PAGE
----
Josh Taylor admits he lost focus after becoming undisputed world champion but insists he will be back to his best when he fights Teofimo Lopez next month.
The title defence against Lopez in New York will be the Scot’s first time in the ring since he won against Jack Catterall by split decision in February of last year.
That victory was highly controversial, with many pundits believing Catterall was the better fighter and should have relieved Taylor of his belts.
Prior to that night at Glasgow’s Hydro, Taylor’s star had been on the rise, from Commonwealth Games success through a flawless professional career as he rose to unify the super lightweight decision and join the short list of boxers to become undisputed world champion in the four-belt era.
The 32-year-old told STV that it was an inability to properly draw a line under that unprecedented success that led to him failing to show his best against Catterall.
“It’s evidently clear that since 2014, look at the performances I’ve put on,” Taylor said. “It’s been nothing but a sharp steep climb up to the top of Mt Everest, becoming an undisputed champion.
“I’m the first person in the UK to do it and still the only person in the UK to do it. It’s a massive historical event that had taken place and then I sort of lost sight of what I was doing.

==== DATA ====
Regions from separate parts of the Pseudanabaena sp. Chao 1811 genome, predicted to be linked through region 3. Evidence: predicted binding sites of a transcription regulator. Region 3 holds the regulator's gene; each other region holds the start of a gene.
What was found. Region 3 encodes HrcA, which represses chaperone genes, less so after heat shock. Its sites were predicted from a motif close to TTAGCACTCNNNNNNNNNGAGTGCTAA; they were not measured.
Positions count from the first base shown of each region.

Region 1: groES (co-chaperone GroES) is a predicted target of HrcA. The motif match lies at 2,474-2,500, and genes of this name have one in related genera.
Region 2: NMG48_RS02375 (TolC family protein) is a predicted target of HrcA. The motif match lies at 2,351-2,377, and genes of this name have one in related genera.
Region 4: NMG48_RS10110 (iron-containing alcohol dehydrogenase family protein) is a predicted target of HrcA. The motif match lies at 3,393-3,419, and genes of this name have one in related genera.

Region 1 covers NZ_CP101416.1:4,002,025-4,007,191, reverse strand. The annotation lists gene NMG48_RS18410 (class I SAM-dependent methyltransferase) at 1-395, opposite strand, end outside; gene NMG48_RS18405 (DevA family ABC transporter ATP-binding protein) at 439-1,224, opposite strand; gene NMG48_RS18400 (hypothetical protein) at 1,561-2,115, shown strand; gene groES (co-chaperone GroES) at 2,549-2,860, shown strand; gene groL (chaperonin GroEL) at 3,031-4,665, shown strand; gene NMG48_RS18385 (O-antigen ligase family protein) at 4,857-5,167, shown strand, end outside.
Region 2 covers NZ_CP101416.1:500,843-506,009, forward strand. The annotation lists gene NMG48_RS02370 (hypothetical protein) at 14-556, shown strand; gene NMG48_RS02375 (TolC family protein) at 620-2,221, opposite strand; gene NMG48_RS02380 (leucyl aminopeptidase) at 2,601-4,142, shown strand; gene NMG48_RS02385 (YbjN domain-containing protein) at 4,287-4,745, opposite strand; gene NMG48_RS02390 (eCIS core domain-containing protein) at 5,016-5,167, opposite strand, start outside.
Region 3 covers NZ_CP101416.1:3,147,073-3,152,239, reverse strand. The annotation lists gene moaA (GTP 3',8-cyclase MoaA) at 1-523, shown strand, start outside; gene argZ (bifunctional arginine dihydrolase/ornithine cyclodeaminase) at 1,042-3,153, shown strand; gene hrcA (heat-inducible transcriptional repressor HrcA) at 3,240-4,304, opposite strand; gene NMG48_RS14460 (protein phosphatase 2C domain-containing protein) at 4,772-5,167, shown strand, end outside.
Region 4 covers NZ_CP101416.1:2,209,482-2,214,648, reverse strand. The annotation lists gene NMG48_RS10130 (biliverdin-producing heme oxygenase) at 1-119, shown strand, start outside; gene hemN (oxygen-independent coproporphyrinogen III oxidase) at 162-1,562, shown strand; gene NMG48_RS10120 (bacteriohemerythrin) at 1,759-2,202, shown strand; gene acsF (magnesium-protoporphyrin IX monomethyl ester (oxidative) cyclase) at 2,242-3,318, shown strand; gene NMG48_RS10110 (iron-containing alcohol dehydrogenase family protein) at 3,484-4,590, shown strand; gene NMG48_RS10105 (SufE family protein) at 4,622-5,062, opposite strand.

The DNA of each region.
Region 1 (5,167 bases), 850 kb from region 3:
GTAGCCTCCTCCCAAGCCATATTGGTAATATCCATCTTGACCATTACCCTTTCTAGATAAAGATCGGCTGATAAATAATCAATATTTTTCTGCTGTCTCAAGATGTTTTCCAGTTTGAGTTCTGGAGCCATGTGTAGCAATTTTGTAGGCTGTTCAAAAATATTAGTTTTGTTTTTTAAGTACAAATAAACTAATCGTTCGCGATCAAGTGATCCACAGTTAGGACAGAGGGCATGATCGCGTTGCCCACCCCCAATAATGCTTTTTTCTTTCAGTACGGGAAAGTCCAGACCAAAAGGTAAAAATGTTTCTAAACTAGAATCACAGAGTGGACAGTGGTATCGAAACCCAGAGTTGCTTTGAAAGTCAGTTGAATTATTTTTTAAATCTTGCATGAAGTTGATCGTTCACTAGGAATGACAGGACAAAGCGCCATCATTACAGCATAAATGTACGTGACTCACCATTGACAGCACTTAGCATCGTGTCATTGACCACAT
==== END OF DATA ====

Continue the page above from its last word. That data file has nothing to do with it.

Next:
“I wanted to come home and celebrate with my friends and family but I couldn’t because we still had lockdown, so I never really saw the inside of a boxing gym and was still in celebration mode.
“I lost focus in what I was doing and complacency crept in.”
Taylor is now deep into his preparations to take on Lopez, the 25-year-old from New York who has suffered only one defeat in 19 fights.
Having accepted that he didn’t show what he was capable last time out, Taylor has vowed that he’ll show he’s taken that lesson on board when he steps into the ring at Madison Square Garden on June 10.
For my last fight there, there was a lack of discipline with my training camp, my diet and stuff,” he said. “I really struggled to make the weight because I never did it right and had focus.
“That’s the lesson that I’ve learned and it’s a valuable lesson that I’ve learned.
“I won’t be making that mistake again.
“It’s the only bad performance I’ve put in in 10 years and I plan on it being my only bad performance of my career. It’s one to put behind me and one to learn from as well.”